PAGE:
The HPFB evaluates and monitors the safety, efficacy and quality of thousands of human and veterinary drugs, medical devices, natural health products and other therapeutic products available to Canadians, as well as the safety and quality of food in Canada. The Branch also contributes to the health and well-being of Canadians in a variety of other ways, which include developing nutrition policies and standards. (To view the HPFB's organization chart, see Annex II).
When it comes to approving therapeutic products, HPFB strives to find the best possible balance between benefits and risks. Public safety is priority number one.
Pre-market review -- Before a therapeutic product is authorized for sale in Canada, the manufacturer must provide HPFB with scientific evidence of its safety, efficacy and quality, as defined by regulations. Scientists then review the evidence to determine whether the risks associated with the product are acceptable in light of its potential benefits. If they are, and if the product has been proven to be effective under specified conditions, it is approved for sale in Canada.
Post-market surveillance, inspection and investigation -- Once therapeutic products reach the market, the Branch monitors them for safety, efficacy and quality. Reports of suspected problems are received from manufacturers, health care professionals and consumers, and the Branch evaluates them and takes appropriate action if a serious health risk is identified. Such actions can range from issuing warnings to the public and the health care community to removing a product from the market.
Among its other functions, the Branch also conducts inspections, investigates products, and licenses laboratories and manufacturing facilities. It uses formal risk management principles and scientific methods to arrive at its decisions, with a view to optimizing public safety, product availability and product quality.
Working with others -- The Branch has developed strong partnerships with other levels of government, academia and stakeholders and ensures that their perspectives are included in its assessment of the health benefits and risks of every therapeutic product it reviews. HPFB also works with international organizations, including regulatory authorities in other countries, to harmonize regulatory standards and processes for therapeutic products.
As a first step in drug development, pre-clinical studies are carried out to evaluate the safety of a drug and its potential use. These studies are carried out in vitro (test tube testing) and in vivo (using animals) to assess the performance of the drug, including assessment of the existence and extent of toxic effects. The pre-clinical studies provide important information on the potential use of the drug prior to testing on humans in clinical trials. If the pre-clinical studies are promising, the sponsor1 must apply to the HPFB for authorization to conduct a clinical trial involving human subjects in Canada.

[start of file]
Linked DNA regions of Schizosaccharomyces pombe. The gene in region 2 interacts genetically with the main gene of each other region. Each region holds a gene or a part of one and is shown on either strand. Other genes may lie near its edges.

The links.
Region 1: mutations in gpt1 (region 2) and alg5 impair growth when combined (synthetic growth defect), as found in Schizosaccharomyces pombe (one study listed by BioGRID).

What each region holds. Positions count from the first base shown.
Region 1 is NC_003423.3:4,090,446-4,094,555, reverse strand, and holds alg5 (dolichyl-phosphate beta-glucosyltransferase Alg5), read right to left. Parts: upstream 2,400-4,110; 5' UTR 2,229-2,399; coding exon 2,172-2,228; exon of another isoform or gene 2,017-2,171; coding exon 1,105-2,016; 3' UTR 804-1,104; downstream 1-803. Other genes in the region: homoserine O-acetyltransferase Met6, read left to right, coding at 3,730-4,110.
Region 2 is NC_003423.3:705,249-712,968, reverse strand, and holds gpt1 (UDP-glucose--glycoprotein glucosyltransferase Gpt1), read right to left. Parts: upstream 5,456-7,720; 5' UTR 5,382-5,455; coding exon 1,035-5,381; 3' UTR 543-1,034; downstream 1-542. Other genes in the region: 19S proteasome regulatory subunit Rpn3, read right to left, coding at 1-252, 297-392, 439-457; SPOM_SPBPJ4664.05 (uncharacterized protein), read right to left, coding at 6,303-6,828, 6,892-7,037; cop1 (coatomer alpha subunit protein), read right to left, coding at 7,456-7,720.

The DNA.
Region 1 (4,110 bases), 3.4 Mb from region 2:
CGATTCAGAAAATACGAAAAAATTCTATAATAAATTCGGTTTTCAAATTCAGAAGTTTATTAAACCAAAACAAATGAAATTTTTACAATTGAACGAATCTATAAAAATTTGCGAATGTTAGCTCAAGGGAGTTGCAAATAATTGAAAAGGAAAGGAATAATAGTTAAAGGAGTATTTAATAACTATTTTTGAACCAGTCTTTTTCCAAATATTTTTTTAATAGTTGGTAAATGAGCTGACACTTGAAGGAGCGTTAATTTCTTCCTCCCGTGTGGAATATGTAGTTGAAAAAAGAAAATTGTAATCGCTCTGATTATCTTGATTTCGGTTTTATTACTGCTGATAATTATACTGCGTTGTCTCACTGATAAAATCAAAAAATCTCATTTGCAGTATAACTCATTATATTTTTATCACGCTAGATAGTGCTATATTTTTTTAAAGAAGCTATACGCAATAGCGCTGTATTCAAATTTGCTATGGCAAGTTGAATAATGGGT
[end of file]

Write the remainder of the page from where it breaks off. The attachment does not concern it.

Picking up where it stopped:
Clinical trials are conducted by sponsors to gather information on a product's safety and efficacy in humans. Before a clinical trial begins in Canada, HPFB reviews the information submitted in the Clinical Trial Application to ensure that the trial is properly designed and that participants are not exposed to undue risk.2
Good Clinical Practices (GCP)
GCP is an international ethical and scientific quality standard for designing, conducting, recording and reporting trials that involve the participation of human subjects.
Compliance with this standard provides public assurance that the rights, safety and well-being of trial subjects are protected, consistent with the ethical principles established by the World Medical Association Declaration of Helsinki.
Clinical trials in Canada must be conducted in accordance with internationally accepted principles of good clinical practice. For drugs and natural health products, these principles are set out in Good Clinical Practices (GCP), an international quality standard. Clinical trial requirements are set out in the Food and Drugs Act and Regulations. For medical devices, investigational testing requirements are set out in Canada's Medical Devices Regulations.
HPFB has the authority to conduct inspections of clinical trials for drugs and natural health products. Currently, two per cent of the clinical trials conducted in Canada for drugs are inspected annually. Canada's approach to verification of proper conduct of clinical trials is similar to that of other jurisdictions. However, when complaints or concerns are brought to the attention of HPFB, an investigation is launched to determine the facts and, if required, action is taken to bring the clinical trial into compliance.